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Using EventToCommand Behavior in MVVM ViewModel in Xamarin


Listening is fun too.

Straighten your back and cherish with coffee - PLAY !

 
 

Behavior-Xamarin

Xamarin forms behaviors are created by deriving from Behavior or Behavior class and the behavior can enable you to implement code that you have to write as code-behind because it can directly interact with the API of the control. Attached behavior is a static class with one or more attached properties.

For using EventToCommand behavior you must set the below behavior properties.

EventName: Give the appropriate name of the event that the behavior can listen to (Ex: LoginEvent).

Command: The ICommand interface is a part of the .NET Framework and the ICommand interface used a lot in MVVM structure. Using the command interface, we can acquire a clean workflow of the application. The ICommand interface has three members.

  1. Method Execute
  2. Method CanExecute
  3. CanExecuteChanged event

Now, let’s see how Command behavior can work in Xamarin Forms.

Step: 1

Initially open visual studio 2017 and create a new Xamarin projects.

ai-Hiring-banner

Fig: Create a Xamarin project

After selecting Xamarin forms, give it appropriate name and select Blank App for Android and iOS.

ai-Hiring-banner

Fig: Select the template and platform
Step: 2

Now, create a main Behavior class that can be derived from Behavior and BindableObject.

MainBehaviorClass.cs

using System;
usingSystem.Collections.Generic;
usingSystem.Text;
using Xamarin.Forms;

namespaceEventToCommand
{
publicclassMainBehaviorClass : Behaviorwhere T : BindableObject
    {
		private T _behaviorObject{ get; set; }
		protectedoverridevoidOnAttachedTo(T Attachbindable)
				{
				base.OnAttachedTo(Attachbindable);
					_behaviorObject = Attachbindable;

					if(Attachbindable.BindingContext != null)
					{
						BindingContext = Attachbindable.BindingContext;
					}

					Attachbindable.BindingContextChanged += OnBindingContextChanged;
				}

				protectedoverridevoidOnDetachingFrom(T Detachingbindable)
			{
				base.OnDetachingFrom(Detachingbindable);
				Detachingbindable.BindingContextChanged -= OnBindingContextChanged;
				_behaviorObject = null;
			}

			voidOnBindingContextChanged(object sender, EventArgs e)
			{
				OnBindingContextChanged();
			}

			protectedoverridevoidOnBindingContextChanged()
			{
				base.OnBindingContextChanged();
				BindingContext = _behaviorObject.BindingContext;
			}
		}
}

OnAttachedTo method can be used to perform any setup actions.

OnDetachingFrom method can be used to perform clean up. The behavior is removed from the UI control when the OnDetachingFrom method is fired.



Step: 3

After creating MainBehaviorClass, create an EventToCommand Behavior Class to convert your events to command and also implement bindable properties.

EventToCommandBehaviorClass.cs

using System;
usingSystem.Collections.Generic;
usingSystem.Reflection;
usingSystem.Text;
usingSystem.Windows.Input;
using Xamarin.Forms;

namespaceEventToCommand
{
publicclassEventToCommandBehaviorClass :MainBehaviorClass
    {
        Delegate GetDelegate;
		publicstaticreadonlyBindablePropertyNameofEvent = BindableProperty.Create("NameofEvent", typeof(string), typeof(EventToCommandBehaviorClass), null, propertyChanged: OnEventName);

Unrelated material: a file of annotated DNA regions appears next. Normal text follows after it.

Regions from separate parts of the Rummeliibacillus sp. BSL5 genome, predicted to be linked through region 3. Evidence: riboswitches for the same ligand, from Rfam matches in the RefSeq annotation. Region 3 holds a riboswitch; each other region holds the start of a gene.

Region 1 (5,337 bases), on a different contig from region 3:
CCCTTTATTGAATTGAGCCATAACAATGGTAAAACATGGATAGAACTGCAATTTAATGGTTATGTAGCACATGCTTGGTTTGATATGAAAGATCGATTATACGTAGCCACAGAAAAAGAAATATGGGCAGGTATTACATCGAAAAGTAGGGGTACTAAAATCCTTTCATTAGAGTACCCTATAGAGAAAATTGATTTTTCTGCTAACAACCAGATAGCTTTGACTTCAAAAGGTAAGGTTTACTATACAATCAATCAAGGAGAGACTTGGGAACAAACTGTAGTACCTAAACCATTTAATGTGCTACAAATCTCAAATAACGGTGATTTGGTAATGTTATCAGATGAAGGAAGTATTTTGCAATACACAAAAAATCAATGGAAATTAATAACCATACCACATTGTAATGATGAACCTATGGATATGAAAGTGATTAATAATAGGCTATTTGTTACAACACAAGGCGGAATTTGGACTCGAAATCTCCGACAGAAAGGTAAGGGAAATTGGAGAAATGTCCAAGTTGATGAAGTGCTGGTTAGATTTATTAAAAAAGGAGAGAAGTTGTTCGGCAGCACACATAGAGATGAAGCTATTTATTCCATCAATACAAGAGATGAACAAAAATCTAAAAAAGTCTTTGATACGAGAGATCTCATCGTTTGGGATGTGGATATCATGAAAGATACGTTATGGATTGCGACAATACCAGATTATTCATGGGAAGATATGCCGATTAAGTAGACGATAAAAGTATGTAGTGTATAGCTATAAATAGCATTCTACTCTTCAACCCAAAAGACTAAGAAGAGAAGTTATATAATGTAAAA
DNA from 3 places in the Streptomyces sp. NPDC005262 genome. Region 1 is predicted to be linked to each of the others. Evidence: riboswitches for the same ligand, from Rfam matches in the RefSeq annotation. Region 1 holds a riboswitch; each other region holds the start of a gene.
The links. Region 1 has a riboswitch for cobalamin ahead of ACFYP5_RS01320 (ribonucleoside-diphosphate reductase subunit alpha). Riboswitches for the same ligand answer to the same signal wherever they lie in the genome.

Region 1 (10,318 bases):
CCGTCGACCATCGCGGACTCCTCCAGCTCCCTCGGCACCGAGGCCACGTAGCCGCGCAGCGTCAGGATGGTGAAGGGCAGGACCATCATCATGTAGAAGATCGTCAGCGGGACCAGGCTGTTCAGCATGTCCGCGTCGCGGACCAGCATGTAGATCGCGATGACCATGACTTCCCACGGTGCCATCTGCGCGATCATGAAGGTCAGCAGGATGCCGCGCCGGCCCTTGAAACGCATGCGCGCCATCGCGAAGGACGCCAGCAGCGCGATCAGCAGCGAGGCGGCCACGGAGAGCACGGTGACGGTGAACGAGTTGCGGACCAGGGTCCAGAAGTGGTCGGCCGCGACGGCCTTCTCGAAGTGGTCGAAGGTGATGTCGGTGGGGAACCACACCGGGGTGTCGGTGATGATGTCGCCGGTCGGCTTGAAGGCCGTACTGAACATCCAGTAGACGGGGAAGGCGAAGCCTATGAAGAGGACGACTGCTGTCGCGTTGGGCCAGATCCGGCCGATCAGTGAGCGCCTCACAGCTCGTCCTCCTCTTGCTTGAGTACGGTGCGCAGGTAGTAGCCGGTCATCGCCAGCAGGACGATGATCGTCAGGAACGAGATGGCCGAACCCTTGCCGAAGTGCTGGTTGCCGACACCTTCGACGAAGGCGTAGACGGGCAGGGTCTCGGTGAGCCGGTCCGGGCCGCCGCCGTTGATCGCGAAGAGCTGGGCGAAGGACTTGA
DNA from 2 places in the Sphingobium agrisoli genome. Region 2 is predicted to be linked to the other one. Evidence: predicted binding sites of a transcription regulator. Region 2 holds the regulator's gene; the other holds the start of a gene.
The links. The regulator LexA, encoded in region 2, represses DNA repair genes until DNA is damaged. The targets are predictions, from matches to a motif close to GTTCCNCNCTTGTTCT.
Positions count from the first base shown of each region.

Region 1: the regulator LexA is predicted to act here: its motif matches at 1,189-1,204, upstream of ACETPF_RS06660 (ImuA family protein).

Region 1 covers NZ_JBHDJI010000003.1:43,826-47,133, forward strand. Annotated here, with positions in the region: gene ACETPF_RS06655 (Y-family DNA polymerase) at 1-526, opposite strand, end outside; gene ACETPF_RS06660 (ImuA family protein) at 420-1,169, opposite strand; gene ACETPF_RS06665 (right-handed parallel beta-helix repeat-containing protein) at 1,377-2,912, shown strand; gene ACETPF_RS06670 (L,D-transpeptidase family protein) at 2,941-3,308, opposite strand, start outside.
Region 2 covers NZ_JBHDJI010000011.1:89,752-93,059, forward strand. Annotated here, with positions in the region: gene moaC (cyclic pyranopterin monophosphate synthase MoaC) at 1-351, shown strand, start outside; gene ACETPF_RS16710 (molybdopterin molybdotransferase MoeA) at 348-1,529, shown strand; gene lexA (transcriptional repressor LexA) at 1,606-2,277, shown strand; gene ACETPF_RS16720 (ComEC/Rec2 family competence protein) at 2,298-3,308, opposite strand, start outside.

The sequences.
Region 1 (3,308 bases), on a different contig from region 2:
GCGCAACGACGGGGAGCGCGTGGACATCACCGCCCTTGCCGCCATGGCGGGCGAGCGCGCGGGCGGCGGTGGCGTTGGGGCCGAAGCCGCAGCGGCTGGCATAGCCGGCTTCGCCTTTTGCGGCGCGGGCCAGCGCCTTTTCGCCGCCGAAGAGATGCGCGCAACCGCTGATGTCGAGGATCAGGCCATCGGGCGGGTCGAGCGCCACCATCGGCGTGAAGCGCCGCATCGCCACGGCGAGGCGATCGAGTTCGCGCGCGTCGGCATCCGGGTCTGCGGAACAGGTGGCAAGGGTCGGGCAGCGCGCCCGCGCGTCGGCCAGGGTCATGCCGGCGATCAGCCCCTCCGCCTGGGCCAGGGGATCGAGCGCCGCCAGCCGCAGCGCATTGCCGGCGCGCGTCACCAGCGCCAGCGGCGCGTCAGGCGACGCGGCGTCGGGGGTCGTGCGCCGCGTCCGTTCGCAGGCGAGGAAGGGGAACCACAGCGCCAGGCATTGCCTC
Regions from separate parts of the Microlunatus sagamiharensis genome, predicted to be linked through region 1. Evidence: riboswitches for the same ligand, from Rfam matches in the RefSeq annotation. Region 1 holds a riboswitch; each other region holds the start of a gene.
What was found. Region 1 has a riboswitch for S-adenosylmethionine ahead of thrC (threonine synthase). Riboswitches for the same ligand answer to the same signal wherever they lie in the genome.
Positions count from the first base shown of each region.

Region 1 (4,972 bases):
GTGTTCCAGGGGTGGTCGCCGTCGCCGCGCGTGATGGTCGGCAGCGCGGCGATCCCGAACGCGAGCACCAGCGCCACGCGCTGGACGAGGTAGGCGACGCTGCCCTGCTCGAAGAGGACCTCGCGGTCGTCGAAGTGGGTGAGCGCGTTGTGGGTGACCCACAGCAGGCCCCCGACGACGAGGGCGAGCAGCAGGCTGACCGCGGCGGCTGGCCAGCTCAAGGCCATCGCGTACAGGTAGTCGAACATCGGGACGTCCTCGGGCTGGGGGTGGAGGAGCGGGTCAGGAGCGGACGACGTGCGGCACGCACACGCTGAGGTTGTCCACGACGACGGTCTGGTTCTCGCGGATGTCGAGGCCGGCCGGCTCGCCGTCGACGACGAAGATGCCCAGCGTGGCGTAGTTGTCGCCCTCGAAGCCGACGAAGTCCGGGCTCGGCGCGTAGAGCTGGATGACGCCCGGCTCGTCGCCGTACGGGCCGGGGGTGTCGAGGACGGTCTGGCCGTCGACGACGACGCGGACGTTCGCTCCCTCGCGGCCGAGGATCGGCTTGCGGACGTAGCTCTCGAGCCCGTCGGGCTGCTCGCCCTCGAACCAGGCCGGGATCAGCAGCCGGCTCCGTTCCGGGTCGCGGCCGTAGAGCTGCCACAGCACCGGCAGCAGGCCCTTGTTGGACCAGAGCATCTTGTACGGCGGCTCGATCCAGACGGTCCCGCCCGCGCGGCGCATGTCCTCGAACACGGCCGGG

privatestaticvoidOnEventName(BindableObjectbindable, objectoldEventValue, objectnewEventValue)
        {
		var behavior = (EventToCommandBehaviorClass)bindable;

		if (behavior.behaviorObject == null)
            {
				return;
            }

			stringoldName = (string)oldEventValue;
			stringnewName = (string)newEventValue;

			behavior.DeregisteredEvent(oldName);
			behavior.RegisteredEvent(newName);
        }

		publicstaticreadonlyBindablePropertypropertyofCommand = BindableProperty.Create("Command", typeof(ICommand), typeof(EventToCommandBehaviorClass), null);

		publicstringEventNameProperty
        {
			get
            {
				return (string)GetValue(NameofEvent);
            }
			set
            {
				SetValue(NameofEvent, value);
            }
        }
		publicICommand Command
        {
			get{ return (ICommand)GetValue(propertyofCommand); }
			set{ SetValue(propertyofCommand, value); }
        }

		protectedoverridevoidOnAttachedTo(VisualElementAttachbindable)
        {
			base.OnAttachedTo(Attachbindable);
			RegisteredEvent(EventNameProperty);
        }

		protectedoverridevoidOnDetachingFrom(VisualElementDetachingbindable)
        {
			DeregisteredEvent(EventNameProperty);
			base.OnDetachingFrom(Detachingbindable);
        }

		voidRegisteredEvent(string name)
        {
			if (string.IsNullOrWhiteSpace(name))
            {
				return;
            }
		EventInfo events = behaviorObject.GetType().GetRuntimeEvent(name);

		if(events == null)
            {
				thrownewArgumentException("Expected Event not register");
            }

			MethodInfo info = typeof(EventToCommandBehaviorClass).GetTypeInfo().GetDeclaredMethod("OnEvent");
			GetDelegate = info.CreateDelegate(events.EventHandlerType, this);
			events.AddEventHandler(behaviorObject, GetDelegate);
        }

		voidDeregisteredEvent(string name)
        {
			if(string.IsNullOrWhiteSpace(name) || GetDelegate == null)
            {
				return;
            }
			EventInfoeventInfo = GetDelegate.GetType().GetRuntimeEvent(name);

			if(eventInfo == null)
			{
					thrownewArgumentException("Expected Event de-register");
			}

			eventInfo.RemoveEventHandler(behaviorObject, GetDelegate);
			GetDelegate = null;
		}

	voidOnEvent(object sender, objecteventArgs)
			{
		if(Command == null)
		{
					return;
		}
			object parameter;

			parameter = eventArgs;

		if (Command.CanExecute(parameter))
		{
			Command.Execute(parameter);
		}
		}
	}
}
Step: 4